Filtered By: Scitech

Pinoy toy photography: More than just a hobby

A couple of decades ago, one would have never imagined the terms “toy photography” and “art form” belonging in the same sentence together. Thanks to the growth of the toy industry and the advent of the digital camera, however, today’s collectors have been expressing their love for their hobby in new, fun, and creative ways.
Local toy hobbyists have taken up the camera and started taking shots of their favorite subjects as well. One need look no further than the Facebook group “Toy Photography” to see the Philippines’ contribution to this blossoming art form.
But what exactly is it about toy photography that makes it so special? And what motivates a toy collector to go through lengths to take artistic pictures of them?
Coming alive
“I started toy photography when I looked at my toys and thought, ‘They’re so static!’” said toy photographer Marc Lapus. “They’re just sitting on the shelf. So I thought, ‘What if I bring them outdoors, pose them, then take some pictures?’”
To Marc, this desire to bring the static to life serves as impetus for a toy collector to turn to photography. Through photography, one could create the illusion that an otherwise immobile action figure is alive and as dynamic as any human model.
But there is a simpler reason, according to Sheryl “Sheng” Gonzales. “It’s my way of appreciating the beauty of my figures,” she explained. “Through photography, I show how toys are beautiful.”
Marc, Sheng, and Gladwin Tan are all Toy Photography admins who started dabbling in photography some two to three years ago.
Of the three, only Gladwin was formally trained. His works have since then earned him two “Daily Deviations” on deviantArt. He photographs everything from toy robots to anime characters.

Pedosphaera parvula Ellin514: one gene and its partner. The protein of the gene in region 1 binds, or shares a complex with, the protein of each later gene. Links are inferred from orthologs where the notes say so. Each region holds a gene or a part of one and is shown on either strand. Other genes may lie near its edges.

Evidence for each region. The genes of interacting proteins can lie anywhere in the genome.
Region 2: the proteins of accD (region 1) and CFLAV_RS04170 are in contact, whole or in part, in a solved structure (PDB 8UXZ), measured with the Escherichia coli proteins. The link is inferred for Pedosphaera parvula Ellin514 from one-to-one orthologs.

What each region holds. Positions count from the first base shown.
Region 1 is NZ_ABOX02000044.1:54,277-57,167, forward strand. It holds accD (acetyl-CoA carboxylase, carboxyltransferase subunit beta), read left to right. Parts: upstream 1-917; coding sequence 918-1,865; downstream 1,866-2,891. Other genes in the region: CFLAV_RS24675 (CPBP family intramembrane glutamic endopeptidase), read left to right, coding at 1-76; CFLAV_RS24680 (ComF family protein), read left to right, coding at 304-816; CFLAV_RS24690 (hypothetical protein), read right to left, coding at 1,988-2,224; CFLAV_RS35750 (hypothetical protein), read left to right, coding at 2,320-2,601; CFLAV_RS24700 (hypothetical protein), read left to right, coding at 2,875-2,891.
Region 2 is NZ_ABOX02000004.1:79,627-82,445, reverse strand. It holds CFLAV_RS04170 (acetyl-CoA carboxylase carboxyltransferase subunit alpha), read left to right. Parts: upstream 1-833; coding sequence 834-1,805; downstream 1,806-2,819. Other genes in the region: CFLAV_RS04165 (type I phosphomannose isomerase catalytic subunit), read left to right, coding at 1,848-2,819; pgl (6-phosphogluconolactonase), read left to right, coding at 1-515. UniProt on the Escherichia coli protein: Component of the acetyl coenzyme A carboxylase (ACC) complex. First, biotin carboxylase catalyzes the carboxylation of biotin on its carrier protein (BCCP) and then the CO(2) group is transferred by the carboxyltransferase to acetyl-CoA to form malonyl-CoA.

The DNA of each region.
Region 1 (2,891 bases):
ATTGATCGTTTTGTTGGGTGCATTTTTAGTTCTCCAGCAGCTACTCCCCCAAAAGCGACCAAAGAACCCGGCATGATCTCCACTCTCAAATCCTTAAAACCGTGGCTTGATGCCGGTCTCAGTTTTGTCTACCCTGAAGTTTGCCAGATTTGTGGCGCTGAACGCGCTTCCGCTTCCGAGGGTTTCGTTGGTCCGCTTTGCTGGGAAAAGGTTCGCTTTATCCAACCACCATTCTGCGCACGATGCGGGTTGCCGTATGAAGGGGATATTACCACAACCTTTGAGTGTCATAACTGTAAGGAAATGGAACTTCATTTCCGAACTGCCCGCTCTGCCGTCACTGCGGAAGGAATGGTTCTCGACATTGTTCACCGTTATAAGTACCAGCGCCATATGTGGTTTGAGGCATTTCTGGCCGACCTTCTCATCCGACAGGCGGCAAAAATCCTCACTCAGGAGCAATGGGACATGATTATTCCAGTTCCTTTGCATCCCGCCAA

Meanwhile, Sheng was self-taught: “When I first bought my DSLR (digital single lens reflex camera), I just looked through the internet, read the manual, the guides, everything.”
Sheng is a “Special Creator” in one of Japan’s largest online otaku communities, Tokyo Otaku Mode. Additionally, her toy photos are regularly featured by Japanese figure companies Kotobukiya, Good Smile Company, and Revoltech.
Marc, who focuses on superhero toys, also learned by “poking around on the internet.” He is one of Toy Photography’s most devoted admins, and only recently created his own Tumblr account to showcase his works outside the group.

Artistic expression
Through photography, one is not only able to express the beauty of a toy, but also to share with others the gamut of emotions one experiences because of that toy.
Nostalgia seems to play an important role in this art form. “We bring our childhood with our toys,” Marc expounded. “Through photography, we can express what we used to do when we were children, when we were playing with toys. We can say, ‘This is my childhood.’ So photography is one way to bring back those old memories and emotions.”